What does that say about your non falsifiable proof?

>> This is true for the same reason you can't communicate to a blind person
>> what redness is like, no matter how many words you use.
>> Stathis always makes this same claim:
>> "It is true that functionalism cannot be falsified. But not being
>> falsifiable is a property of every true theory."
>> no matter how many times I point out that if that is true, no matter what
>> you say redness is, it can't be that, either, because you can use the same
>> zombie or neural substitution argument and claim it can't be that either.
> I don't follow this point, could you elaborate?
>> All you prove is that qualia aren't possible.
> I do not follow how this conclusions was reached.

Yea, I possibly just skipped past a few complex years of discussion with
Stathis.  Basically, no matter what you say redness is (even if it results
from some function), you can "prove" with the neural substitution argument
<https://canonizer.com/topic/79-Neural-Substitn-Argument/1-Agreement> that
it can't be that, either.  Your zombie arguments seem the same, to me.  It
doesn't prove that redness must be "functional" it proves there can be no
redness of any kind.  Let me know your zombie argument doesn't have the
same problem.

Again, it's all about the assumptions you make.  Everyone assumes the
simulation will succeed.  Materialists simply predict it will fail, and
that whatever it is that has the redness quality, when you get to the fist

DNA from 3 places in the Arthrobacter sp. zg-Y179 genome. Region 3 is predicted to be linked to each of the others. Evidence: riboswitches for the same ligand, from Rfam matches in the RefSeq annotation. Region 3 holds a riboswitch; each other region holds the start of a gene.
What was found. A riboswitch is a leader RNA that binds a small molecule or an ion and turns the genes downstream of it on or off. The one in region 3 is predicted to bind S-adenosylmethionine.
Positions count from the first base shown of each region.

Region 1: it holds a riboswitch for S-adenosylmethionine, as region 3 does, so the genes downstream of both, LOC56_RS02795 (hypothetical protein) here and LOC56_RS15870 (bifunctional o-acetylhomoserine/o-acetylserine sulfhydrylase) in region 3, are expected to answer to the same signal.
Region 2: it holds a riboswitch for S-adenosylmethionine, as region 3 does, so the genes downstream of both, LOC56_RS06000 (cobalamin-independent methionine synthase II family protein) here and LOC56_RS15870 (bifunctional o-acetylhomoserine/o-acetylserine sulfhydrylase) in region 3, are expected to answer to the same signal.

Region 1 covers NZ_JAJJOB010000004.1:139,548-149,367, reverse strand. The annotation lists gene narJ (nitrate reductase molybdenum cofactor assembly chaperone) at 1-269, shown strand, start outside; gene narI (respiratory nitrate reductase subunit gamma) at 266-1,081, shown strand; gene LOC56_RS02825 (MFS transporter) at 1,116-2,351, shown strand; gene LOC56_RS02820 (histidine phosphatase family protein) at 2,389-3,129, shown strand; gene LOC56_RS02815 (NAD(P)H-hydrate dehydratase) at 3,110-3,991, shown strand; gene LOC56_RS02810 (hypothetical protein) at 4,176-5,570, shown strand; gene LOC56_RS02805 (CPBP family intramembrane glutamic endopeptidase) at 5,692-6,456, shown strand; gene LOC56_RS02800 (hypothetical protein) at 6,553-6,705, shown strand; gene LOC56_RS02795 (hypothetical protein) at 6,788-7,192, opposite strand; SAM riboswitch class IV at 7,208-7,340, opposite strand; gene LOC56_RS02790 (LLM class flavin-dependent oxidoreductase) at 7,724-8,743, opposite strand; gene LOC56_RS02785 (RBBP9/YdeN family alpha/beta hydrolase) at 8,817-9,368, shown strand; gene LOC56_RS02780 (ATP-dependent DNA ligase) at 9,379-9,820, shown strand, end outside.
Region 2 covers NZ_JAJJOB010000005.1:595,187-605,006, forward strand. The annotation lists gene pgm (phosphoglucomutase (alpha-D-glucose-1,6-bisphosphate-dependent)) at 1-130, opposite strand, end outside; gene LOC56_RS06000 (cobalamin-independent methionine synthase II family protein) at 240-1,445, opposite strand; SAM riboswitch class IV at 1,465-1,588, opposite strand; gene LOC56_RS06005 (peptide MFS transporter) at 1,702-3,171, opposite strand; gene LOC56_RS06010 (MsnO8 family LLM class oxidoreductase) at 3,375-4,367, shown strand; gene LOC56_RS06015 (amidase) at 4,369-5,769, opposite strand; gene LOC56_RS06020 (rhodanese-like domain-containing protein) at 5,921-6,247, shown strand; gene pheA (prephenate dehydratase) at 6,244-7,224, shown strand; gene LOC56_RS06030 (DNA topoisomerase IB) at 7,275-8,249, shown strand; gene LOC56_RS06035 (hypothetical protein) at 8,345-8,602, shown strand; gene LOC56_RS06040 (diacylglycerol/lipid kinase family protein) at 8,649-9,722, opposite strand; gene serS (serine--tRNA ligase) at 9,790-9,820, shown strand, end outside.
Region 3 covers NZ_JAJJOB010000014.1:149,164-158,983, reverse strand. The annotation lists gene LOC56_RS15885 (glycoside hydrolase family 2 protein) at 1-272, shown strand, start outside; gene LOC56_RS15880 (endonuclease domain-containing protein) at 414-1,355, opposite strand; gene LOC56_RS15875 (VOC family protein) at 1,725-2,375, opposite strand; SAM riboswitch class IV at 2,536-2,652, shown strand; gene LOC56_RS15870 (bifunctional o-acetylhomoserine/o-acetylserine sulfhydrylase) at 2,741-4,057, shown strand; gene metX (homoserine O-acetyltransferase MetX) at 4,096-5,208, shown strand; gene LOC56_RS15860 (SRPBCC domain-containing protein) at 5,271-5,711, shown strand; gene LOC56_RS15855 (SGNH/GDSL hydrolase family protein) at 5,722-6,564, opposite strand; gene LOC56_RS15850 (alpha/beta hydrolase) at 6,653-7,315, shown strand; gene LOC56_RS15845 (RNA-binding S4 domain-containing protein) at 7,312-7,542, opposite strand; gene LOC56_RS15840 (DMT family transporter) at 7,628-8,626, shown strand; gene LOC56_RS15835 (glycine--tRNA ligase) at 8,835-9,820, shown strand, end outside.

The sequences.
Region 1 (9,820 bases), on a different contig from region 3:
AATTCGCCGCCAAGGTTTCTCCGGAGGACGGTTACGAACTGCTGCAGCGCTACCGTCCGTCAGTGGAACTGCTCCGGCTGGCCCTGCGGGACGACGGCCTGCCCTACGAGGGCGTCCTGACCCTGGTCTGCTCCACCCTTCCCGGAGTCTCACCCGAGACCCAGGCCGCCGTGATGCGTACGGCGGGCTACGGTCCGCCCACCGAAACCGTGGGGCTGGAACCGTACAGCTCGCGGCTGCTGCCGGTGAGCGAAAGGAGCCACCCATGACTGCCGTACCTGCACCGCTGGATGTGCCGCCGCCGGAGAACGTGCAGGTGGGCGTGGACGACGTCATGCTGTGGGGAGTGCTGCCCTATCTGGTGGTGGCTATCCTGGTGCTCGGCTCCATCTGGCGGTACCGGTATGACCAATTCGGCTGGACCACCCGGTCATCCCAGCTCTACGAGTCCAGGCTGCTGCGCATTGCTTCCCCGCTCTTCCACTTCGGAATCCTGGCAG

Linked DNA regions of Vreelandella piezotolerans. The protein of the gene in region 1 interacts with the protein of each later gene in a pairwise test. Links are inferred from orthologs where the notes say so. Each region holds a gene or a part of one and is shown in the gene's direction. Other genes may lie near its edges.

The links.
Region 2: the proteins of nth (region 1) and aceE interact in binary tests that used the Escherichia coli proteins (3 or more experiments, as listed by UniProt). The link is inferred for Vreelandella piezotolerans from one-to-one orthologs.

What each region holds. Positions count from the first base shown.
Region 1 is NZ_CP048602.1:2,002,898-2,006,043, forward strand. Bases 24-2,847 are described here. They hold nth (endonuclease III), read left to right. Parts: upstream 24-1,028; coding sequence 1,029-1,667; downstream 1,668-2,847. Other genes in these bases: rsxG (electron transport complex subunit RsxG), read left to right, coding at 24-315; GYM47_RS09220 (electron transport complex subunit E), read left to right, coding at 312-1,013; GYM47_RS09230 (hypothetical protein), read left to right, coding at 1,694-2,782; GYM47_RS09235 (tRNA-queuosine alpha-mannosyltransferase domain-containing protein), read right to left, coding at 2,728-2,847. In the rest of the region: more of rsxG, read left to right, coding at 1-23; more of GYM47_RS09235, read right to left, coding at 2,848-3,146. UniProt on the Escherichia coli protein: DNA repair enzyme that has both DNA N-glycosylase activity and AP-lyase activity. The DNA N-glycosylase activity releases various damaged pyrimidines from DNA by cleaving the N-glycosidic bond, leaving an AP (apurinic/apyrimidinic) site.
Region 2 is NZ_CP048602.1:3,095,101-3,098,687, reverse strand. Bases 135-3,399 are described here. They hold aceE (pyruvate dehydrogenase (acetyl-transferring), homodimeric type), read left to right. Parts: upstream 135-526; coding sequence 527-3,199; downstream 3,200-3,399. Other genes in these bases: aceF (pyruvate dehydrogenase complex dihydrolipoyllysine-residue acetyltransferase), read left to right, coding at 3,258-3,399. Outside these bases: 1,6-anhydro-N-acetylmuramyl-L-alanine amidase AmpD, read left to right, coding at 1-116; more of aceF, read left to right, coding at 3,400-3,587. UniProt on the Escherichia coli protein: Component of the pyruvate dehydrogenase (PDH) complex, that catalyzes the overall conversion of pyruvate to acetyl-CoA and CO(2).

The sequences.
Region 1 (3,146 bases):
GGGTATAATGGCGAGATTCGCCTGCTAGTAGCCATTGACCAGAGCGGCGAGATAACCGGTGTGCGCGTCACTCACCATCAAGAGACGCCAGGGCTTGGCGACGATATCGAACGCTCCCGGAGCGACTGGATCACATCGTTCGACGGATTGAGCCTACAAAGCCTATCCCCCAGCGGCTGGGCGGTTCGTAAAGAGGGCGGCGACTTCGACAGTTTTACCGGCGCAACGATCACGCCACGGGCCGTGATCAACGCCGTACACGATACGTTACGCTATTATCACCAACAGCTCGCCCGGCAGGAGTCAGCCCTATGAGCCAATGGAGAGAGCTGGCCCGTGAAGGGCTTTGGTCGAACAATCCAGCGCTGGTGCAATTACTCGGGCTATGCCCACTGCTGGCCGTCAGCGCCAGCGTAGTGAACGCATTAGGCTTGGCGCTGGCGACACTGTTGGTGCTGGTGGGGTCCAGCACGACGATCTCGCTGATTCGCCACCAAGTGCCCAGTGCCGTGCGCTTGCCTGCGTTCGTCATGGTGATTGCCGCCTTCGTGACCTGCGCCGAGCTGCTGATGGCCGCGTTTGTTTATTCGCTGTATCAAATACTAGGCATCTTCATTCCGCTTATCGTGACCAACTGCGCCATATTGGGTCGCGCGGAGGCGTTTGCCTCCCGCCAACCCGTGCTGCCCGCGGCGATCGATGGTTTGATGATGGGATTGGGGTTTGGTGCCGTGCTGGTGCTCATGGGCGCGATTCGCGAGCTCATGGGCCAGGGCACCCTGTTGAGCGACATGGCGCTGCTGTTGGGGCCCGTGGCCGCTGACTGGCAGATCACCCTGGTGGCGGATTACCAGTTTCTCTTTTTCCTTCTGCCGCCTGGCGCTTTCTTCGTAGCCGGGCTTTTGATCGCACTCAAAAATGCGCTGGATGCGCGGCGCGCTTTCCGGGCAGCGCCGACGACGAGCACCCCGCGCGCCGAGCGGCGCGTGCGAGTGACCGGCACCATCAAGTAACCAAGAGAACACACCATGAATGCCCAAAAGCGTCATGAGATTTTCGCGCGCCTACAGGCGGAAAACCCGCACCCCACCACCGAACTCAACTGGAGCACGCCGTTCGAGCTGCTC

pixel of redness, nothing but glutamate will enable you to produce an
experience with a redness quality.  The substitution will fail.

   And since we know, absolutely, It is a physical fact that I can
> experience redness,
> What does "physical" add to the above sentence? To me it seems redundant
> and only adds to the confusion (as we still haven't settled what is meant
> by physics or matter).

Yea 'physical' is probably redundant.

>> this just proves your assumptions (about the nature of matter) are
>> incorrect.
> I don't see why you think the assumption of functionalism leads to a
> denial of qualia/consciousness.
Again, it is the neural substitution argument, which makes people think
things like redness are functional.  But the neural substitution problems
proves nothing, including some function, can have a redness quality.
And my understanding is the main reason people think they are forced to
accept functionalism (despite all the 'hard' problems that go along with